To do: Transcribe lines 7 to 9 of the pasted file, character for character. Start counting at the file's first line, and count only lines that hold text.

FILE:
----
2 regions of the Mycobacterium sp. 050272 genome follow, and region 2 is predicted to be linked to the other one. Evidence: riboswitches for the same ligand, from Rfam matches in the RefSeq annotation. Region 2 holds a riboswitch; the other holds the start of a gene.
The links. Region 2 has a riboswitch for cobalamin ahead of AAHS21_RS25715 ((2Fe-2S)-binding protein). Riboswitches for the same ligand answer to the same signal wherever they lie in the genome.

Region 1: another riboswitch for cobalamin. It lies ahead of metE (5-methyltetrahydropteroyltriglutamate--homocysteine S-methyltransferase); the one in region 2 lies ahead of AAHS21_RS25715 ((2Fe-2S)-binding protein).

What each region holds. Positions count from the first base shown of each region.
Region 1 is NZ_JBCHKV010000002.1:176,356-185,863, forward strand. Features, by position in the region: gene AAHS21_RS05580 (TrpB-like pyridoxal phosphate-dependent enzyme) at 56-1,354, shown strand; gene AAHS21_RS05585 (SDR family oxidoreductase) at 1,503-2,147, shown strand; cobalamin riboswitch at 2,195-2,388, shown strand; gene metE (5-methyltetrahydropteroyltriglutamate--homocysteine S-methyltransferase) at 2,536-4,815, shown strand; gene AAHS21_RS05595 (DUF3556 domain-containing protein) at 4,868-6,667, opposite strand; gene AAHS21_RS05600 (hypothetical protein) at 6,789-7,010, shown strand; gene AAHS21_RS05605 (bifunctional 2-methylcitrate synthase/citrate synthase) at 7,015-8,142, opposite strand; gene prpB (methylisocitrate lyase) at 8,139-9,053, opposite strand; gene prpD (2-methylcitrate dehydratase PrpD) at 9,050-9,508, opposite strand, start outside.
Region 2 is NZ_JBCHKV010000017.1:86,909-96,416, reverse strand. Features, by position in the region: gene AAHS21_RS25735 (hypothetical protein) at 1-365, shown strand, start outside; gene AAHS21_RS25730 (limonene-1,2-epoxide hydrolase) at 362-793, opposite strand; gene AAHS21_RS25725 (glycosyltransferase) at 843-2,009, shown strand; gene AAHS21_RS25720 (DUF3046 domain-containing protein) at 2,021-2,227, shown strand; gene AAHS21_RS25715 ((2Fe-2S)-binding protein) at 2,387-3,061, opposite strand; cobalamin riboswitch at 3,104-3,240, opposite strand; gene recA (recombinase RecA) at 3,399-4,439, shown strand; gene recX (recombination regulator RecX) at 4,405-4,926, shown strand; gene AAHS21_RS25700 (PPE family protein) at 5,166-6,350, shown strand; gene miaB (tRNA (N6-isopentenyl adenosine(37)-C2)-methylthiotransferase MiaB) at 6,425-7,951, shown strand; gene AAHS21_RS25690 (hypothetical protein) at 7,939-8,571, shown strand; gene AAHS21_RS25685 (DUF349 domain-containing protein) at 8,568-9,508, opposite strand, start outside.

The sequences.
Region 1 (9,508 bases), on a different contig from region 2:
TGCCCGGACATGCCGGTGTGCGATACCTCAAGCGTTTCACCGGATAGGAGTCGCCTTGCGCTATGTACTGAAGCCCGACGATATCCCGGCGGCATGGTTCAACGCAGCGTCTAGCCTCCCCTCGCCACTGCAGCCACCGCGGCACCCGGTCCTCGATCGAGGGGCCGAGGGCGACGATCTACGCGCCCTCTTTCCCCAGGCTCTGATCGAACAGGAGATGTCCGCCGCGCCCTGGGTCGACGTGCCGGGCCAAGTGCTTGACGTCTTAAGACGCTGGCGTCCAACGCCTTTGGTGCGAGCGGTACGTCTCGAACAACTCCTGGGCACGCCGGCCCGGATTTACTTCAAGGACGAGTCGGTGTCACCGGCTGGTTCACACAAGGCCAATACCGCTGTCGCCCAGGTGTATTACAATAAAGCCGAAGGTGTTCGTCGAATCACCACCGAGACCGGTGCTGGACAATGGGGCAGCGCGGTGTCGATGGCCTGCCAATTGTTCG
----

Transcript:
The sequences.
Region 1 (9,508 bases), on a different contig from region 2:
TGCCCGGACATGCCGGTGTGCGATACCTCAAGCGTTTCACCGGATAGGAGTCGCCTTGCGCTATGTACTGAAGCCCGACGATATCCCGGCGGCATGGTTCAACGCAGCGTCTAGCCTCCCCTCGCCACTGCAGCCACCGCGGCACCCGGTCCTCGATCGAGGGGCCGAGGGCGACGATCTACGCGCCCTCTTTCCCCAGGCTCTGATCGAACAGGAGATGTCCGCCGCGCCCTGGGTCGACGTGCCGGGCCAAGTGCTTGACGTCTTAAGACGCTGGCGTCCAACGCCTTTGGTGCGAGCGGTACGTCTCGAACAACTCCTGGGCACGCCGGCCCGGATTTACTTCAAGGACGAGTCGGTGTCACCGGCTGGTTCACACAAGGCCAATACCGCTGTCGCCCAGGTGTATTACAATAAAGCCGAAGGTGTTCGTCGAATCACCACCGAGACCGGTGCTGGACAATGGGGCAGCGCGGTGTCGATGGCCTGCCAATTGTTCG